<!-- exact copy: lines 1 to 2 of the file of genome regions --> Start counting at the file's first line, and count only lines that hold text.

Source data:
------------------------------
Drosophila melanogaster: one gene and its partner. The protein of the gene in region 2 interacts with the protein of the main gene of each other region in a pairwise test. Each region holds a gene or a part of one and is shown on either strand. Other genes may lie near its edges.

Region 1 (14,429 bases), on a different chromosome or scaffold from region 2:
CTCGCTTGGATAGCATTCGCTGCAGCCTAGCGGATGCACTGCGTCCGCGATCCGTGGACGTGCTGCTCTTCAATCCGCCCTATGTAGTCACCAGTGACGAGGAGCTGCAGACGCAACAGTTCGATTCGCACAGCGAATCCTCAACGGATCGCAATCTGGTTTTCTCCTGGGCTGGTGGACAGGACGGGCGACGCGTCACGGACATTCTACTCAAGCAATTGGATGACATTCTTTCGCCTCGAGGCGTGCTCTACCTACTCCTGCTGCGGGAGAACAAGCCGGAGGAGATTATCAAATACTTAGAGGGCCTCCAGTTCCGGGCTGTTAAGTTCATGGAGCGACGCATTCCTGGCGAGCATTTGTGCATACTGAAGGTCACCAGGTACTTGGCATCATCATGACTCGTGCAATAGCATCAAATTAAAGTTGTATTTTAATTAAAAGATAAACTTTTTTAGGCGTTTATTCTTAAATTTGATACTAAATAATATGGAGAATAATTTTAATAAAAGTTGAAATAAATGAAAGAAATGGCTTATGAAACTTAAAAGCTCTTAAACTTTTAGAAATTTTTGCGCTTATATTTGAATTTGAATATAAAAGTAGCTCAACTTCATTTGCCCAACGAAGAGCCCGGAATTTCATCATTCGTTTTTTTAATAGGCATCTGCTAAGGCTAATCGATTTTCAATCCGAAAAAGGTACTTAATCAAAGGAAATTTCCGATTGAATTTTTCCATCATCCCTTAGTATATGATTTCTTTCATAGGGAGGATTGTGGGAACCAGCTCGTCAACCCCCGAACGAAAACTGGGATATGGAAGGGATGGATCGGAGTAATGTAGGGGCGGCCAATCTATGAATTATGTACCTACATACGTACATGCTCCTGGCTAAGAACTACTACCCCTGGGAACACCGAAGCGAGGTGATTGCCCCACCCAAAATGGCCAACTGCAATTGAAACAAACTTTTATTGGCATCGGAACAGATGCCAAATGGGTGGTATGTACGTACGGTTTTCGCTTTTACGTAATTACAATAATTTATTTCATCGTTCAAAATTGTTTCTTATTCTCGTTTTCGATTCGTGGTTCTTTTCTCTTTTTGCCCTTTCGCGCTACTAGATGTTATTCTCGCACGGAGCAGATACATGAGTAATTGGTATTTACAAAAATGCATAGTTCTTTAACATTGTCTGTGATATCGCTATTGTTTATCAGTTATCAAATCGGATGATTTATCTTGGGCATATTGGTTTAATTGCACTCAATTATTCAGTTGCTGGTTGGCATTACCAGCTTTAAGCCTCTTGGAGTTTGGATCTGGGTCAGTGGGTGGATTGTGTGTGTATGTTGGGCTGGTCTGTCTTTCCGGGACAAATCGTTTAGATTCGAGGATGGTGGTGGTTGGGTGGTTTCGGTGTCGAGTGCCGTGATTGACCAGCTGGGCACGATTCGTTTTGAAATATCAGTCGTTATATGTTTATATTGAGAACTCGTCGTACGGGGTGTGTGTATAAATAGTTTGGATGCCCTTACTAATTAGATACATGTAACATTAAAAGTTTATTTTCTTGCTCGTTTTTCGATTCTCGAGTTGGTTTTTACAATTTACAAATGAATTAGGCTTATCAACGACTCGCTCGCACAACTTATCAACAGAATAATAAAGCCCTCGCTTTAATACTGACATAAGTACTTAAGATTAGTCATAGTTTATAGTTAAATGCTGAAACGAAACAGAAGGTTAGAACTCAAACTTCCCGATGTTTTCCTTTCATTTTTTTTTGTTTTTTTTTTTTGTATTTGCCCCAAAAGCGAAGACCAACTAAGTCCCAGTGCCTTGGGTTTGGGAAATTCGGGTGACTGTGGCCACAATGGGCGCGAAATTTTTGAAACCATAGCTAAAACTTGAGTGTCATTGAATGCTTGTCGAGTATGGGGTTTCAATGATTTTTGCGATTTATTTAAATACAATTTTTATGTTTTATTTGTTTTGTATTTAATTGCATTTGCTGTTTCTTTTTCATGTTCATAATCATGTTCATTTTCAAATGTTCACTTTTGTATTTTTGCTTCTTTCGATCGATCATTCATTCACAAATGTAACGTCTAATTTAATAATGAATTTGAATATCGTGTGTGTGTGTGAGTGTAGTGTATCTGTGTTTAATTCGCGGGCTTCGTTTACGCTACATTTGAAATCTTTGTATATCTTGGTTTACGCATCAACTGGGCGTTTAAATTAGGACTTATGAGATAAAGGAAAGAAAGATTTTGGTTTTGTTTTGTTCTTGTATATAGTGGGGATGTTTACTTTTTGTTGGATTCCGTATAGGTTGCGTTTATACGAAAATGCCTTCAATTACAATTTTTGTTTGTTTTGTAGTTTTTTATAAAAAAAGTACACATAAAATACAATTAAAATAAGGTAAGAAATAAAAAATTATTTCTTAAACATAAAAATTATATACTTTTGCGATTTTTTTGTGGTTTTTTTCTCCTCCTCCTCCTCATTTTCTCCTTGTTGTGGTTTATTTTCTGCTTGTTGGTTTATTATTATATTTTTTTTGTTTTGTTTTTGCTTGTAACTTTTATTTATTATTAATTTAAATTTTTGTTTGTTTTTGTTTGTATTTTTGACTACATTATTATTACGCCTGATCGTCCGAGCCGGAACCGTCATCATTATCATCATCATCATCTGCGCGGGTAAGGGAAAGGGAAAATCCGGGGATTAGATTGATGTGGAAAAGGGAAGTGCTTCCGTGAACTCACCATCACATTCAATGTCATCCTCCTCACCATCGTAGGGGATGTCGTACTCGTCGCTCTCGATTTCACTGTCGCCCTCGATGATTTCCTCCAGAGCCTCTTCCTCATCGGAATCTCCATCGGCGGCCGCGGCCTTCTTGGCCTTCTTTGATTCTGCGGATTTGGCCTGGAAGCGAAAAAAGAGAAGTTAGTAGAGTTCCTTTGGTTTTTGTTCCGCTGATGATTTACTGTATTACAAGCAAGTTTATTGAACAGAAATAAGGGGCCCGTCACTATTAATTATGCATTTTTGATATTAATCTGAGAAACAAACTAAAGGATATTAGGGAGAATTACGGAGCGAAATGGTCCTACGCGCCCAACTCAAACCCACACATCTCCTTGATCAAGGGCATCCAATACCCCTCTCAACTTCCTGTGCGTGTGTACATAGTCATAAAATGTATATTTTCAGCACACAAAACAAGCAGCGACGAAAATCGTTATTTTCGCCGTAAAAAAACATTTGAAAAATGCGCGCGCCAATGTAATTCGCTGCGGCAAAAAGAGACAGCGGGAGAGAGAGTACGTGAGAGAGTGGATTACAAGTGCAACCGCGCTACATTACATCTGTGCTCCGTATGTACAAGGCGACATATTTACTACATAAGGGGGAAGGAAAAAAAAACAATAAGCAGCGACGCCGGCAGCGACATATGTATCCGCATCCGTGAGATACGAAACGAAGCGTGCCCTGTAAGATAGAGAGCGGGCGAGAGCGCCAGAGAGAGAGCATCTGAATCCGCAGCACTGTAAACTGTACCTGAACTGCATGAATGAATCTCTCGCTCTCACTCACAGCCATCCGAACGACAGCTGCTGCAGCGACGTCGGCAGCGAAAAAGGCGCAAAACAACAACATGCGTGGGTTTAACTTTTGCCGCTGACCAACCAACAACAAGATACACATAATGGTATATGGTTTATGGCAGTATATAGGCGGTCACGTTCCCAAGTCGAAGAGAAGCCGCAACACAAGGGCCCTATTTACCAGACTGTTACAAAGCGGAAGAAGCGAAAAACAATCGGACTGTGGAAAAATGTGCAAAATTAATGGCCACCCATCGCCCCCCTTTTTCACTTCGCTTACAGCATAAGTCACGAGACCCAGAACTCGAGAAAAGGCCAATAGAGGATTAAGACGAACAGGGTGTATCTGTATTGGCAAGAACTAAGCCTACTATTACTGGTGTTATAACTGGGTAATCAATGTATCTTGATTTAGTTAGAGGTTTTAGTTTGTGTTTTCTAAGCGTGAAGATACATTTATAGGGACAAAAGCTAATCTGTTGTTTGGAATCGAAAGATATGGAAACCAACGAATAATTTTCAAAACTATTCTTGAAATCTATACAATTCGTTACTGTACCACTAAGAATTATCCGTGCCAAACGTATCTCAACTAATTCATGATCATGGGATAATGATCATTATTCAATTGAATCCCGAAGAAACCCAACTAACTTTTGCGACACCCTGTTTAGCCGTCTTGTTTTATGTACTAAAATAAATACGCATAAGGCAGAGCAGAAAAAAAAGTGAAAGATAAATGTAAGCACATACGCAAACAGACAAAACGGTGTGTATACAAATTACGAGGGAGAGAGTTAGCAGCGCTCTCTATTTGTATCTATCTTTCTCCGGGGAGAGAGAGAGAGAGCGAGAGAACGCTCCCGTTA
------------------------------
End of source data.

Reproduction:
Drosophila melanogaster: one gene and its partner. The protein of the gene in region 2 interacts with the protein of the main gene of each other region in a pairwise test. Each region holds a gene or a part of one and is shown on either strand. Other genes may lie near its edges.

Region 1 (14,429 bases), on a different chromosome or scaffold from region 2: